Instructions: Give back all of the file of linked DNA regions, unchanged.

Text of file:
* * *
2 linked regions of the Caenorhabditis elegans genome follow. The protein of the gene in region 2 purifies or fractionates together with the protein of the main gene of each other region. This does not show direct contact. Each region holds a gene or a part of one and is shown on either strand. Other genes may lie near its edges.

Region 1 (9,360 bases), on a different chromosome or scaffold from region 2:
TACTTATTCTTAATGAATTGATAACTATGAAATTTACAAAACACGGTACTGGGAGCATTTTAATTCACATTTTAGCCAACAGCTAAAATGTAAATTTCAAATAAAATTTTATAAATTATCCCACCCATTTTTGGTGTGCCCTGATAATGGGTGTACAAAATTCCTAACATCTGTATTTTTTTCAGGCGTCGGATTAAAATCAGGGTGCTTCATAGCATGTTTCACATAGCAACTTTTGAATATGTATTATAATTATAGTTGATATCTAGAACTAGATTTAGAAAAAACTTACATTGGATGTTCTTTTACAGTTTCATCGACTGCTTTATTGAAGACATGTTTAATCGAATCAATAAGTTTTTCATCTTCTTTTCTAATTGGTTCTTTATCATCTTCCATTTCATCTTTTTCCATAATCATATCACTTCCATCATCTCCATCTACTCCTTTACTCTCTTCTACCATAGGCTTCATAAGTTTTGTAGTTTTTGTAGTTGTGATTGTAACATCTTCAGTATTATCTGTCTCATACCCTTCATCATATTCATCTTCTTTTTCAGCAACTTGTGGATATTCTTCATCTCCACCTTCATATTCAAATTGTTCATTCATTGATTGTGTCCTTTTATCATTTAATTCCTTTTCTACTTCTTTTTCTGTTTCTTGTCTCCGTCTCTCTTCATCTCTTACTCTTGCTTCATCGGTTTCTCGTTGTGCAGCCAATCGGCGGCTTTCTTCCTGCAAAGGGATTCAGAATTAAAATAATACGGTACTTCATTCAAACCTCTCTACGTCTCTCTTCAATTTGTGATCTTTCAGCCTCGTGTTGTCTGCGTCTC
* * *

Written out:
2 linked regions of the Caenorhabditis elegans genome follow. The protein of the gene in region 2 purifies or fractionates together with the protein of the main gene of each other region. This does not show direct contact. Each region holds a gene or a part of one and is shown on either strand. Other genes may lie near its edges.

Region 1 (9,360 bases), on a different chromosome or scaffold from region 2:
TACTTATTCTTAATGAATTGATAACTATGAAATTTACAAAACACGGTACTGGGAGCATTTTAATTCACATTTTAGCCAACAGCTAAAATGTAAATTTCAAATAAAATTTTATAAATTATCCCACCCATTTTTGGTGTGCCCTGATAATGGGTGTACAAAATTCCTAACATCTGTATTTTTTTCAGGCGTCGGATTAAAATCAGGGTGCTTCATAGCATGTTTCACATAGCAACTTTTGAATATGTATTATAATTATAGTTGATATCTAGAACTAGATTTAGAAAAAACTTACATTGGATGTTCTTTTACAGTTTCATCGACTGCTTTATTGAAGACATGTTTAATCGAATCAATAAGTTTTTCATCTTCTTTTCTAATTGGTTCTTTATCATCTTCCATTTCATCTTTTTCCATAATCATATCACTTCCATCATCTCCATCTACTCCTTTACTCTCTTCTACCATAGGCTTCATAAGTTTTGTAGTTTTTGTAGTTGTGATTGTAACATCTTCAGTATTATCTGTCTCATACCCTTCATCATATTCATCTTCTTTTTCAGCAACTTGTGGATATTCTTCATCTCCACCTTCATATTCAAATTGTTCATTCATTGATTGTGTCCTTTTATCATTTAATTCCTTTTCTACTTCTTTTTCTGTTTCTTGTCTCCGTCTCTCTTCATCTCTTACTCTTGCTTCATCGGTTTCTCGTTGTGCAGCCAATCGGCGGCTTTCTTCCTGCAAAGGGATTCAGAATTAAAATAATACGGTACTTCATTCAAACCTCTCTACGTCTCTCTTCAATTTGTGATCTTTCAGCCTCGTGTTGTCTGCGTCTC